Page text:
How exactly does a political candidate spend $16 million in two months?
On a stream of advertisements and a campaign operation not unlike that of a presidential run, it appears.
Jon Ossoff, a 30-year-old documentary filmmaker and political novice running for Georgia’s 6th Congressional District seat, has energized Democrats locally and across the country as a symbol of their resistance to President Donald Trump, and his campaign donations reflect that. His campaign reported raising a record-setting $15 million between late March and the end of May, for a grand total of $23.8 million since January.
That’s more than any House campaign has ever raised, according to data from the money-in-politics website OpenSecrets.org. It tops the dollars that Speakers Paul Ryan and John Boehner, the chamber’s top fundraisers, netted from national donors looking to make a powerful friend on Capitol Hill. And it trumps the money Republicans John Kasich, Rand Paul and Carly Fiorina each pulled in during the 2016 presidential cycle.
The numbers show just how nationalized the expensive special election to replace Tom Price in the House of Representatives has become. And Ossoff’s massive fundraising haul specifically shows how the surge of civic activism among Democrats has helped buoy his campaign in recent months, even as he’s pivoted away from his past “make Trump furious” message.
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The recent federal filings also show why many 6th District voters feel like they’re being deluged by nonstop political messaging.
Ossoff spent a staggering $11.2 million of the money he raised on producing, printing and reserving airtime for political ads on television, in local newspapers such as The Atlanta Journal-Constitution and on mailers sent to voters, according to a recent AJC analysis of federal records compiled by ProPublica. And his Republican opponent, Karen Handel, who raised $4 million in the same two-month reporting period, spent more than one-quarter of the money she raised in April and May on ads, including $28,000 on yard signs.
The campaigns are hoping that the advertising can help turn independent-leaning voters their way in a district that voted for Trump by less than 2 percentage points in November.
It’s unclear whether their efforts will work. Twenty-eight percent of 745 likely voters in Georgia’s 6th District recently polled by the AJC said political advertisements had influenced their decision ahead of the runoff next Tuesday.
Follow the money
Ossoff’s federal filings show just how large of a campaign infrastructure he’s built since declaring his candidacy in January. He spent nearly a half-million dollars on salaries for 170 people, a massive operation for a House campaign that’s more on the scale of a presidential operation. Handel, by comparison, reported that she had 14 staff members on her rolls, a more typical size for a congressional campaign.
Just as interesting is where the two candidates’ money came from.
More than 96 percent of Ossoff’s dollars and 78 percent of Handel’s came from outside Georgia, according to a separate AJC analysis. Ossoff received more money from Californians and New Yorkers than from within the state, while 11 percent of Handel’s donors reside in Washington, D.C., Maryland and Virginia.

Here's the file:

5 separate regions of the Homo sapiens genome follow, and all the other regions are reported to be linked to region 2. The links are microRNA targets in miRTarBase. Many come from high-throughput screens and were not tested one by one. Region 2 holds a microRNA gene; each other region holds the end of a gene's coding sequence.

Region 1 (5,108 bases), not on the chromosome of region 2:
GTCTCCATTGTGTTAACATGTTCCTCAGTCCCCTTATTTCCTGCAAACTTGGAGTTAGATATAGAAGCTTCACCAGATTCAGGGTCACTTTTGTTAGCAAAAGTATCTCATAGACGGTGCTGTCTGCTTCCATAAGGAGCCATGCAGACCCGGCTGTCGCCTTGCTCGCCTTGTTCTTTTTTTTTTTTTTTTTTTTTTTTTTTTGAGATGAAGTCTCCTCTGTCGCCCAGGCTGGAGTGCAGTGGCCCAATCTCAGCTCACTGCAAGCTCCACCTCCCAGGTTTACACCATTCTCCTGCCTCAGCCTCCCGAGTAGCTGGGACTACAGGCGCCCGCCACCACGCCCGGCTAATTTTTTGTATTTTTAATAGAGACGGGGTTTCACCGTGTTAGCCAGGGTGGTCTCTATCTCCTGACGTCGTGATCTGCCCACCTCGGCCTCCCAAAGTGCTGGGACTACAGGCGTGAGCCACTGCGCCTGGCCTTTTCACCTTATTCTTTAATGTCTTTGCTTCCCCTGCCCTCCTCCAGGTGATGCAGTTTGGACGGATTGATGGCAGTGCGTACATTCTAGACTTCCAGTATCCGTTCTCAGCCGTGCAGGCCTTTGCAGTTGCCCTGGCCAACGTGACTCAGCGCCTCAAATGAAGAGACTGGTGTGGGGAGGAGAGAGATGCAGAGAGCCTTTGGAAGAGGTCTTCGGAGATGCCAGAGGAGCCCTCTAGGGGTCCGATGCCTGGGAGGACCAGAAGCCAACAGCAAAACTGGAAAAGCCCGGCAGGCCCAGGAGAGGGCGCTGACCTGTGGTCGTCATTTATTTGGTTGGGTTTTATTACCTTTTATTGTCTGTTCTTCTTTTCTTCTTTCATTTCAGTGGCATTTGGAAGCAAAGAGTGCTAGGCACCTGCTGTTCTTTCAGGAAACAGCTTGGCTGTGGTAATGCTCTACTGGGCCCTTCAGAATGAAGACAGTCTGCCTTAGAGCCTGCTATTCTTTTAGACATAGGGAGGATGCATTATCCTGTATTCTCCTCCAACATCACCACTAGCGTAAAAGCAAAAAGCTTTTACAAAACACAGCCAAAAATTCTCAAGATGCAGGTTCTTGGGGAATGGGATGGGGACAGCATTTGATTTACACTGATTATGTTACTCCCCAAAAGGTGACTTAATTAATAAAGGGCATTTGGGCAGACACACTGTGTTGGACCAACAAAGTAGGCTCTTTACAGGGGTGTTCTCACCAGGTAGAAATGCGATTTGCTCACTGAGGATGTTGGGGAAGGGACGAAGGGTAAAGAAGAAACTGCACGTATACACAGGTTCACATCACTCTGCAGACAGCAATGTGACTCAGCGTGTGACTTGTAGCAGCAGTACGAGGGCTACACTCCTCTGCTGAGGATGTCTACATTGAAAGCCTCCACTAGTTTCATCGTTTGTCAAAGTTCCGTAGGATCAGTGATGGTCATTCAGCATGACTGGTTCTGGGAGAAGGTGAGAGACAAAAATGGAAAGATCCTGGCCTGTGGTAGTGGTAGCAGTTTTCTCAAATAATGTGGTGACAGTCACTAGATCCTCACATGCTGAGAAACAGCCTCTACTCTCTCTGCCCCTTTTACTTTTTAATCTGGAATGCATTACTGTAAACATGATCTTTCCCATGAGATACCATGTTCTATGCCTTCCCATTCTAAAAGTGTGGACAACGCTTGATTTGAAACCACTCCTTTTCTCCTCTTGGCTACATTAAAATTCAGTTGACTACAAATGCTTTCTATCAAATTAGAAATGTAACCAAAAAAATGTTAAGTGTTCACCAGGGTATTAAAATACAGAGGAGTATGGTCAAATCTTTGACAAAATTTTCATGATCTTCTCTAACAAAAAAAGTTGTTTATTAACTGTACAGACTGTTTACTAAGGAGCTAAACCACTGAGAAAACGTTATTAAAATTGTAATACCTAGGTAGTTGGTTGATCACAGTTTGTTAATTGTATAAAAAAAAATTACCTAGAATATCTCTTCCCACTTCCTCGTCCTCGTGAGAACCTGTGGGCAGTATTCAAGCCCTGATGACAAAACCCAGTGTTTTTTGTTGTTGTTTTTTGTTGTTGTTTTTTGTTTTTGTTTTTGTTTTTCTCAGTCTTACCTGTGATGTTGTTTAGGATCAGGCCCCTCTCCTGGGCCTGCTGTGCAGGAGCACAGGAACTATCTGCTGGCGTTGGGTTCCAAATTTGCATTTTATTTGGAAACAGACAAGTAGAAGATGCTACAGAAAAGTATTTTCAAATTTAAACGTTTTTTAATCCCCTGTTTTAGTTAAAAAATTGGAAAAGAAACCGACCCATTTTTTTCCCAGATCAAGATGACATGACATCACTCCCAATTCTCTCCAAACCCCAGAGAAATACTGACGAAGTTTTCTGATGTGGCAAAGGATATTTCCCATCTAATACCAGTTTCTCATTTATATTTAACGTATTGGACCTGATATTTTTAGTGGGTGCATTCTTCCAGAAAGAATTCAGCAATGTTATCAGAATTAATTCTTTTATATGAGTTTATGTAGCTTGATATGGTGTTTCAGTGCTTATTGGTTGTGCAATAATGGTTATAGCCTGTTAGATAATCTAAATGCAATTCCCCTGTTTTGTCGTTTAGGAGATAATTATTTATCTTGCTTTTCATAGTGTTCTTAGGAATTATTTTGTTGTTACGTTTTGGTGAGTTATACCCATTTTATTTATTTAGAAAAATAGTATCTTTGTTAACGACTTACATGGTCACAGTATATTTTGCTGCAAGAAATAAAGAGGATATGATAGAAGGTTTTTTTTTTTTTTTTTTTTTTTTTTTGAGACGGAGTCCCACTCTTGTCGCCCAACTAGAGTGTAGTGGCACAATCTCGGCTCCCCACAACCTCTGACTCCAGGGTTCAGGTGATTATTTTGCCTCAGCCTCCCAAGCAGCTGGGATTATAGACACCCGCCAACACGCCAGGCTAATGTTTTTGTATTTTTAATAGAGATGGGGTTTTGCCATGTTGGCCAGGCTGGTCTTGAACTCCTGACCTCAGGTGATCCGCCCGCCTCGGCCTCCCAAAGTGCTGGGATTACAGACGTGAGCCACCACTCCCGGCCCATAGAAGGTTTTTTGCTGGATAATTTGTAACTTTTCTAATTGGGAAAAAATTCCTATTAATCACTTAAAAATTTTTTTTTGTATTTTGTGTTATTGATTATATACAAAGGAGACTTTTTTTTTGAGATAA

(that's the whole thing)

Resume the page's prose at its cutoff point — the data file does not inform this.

The numbers are striking ones, but they paint an incomplete picture, since they are based only on what are known as “itemized contributions” and don’t include many donations under $200. The campaigns are not required to release the details of those smaller donations, so the 96 percent and 78 percent figures represent the most precise numbers available publicly.
The new financial data have fueled a new round of political attacks in the 6th. Handel has focused heavily on Ossoff’s outside donors over the past week.
“It means that an ultraliberal backed by Nancy Pelosi is trying to steal this seat,” Handel said at a recent campaign stop in Marietta, referring to the U.S. House minority leader. “We’re not going to let it happen.”’
Ossoff previously spoke out against the dearth of outside money in politics, but he said Monday that his fundraising was “necessary to raise the resources to defend myself” in the face of attack ads from GOP-aligned super PACs.
“At least as of the previous financial disclosure, many more Georgians contributed to my campaign than to Secretary Handel’s,” he said. “I’m proud of the fact that the campaign is powered by small-dollar, grass-roots fundraising.”
Both campaigns have benefited from a deluge of attack ads from the two political parties, political action committees and super PACs who have spent more than $40 million on the race. The latter can’t coordinate with the campaigns, but they can spend unlimited money and don’t have to report their donors.
Those outside groups have particularly helped Handel buoy her campaign in the face of Ossoff’s runaway fundraising, spending more than $16.3 million on her behalf. The Ossoff camp has seen fewer such expenditures in its favor, with the majority coming from PACs aligned with the Democratic Party. Planned Parenthood was also a majority spender.
Staff writer Saurabh Datar contributed to this article.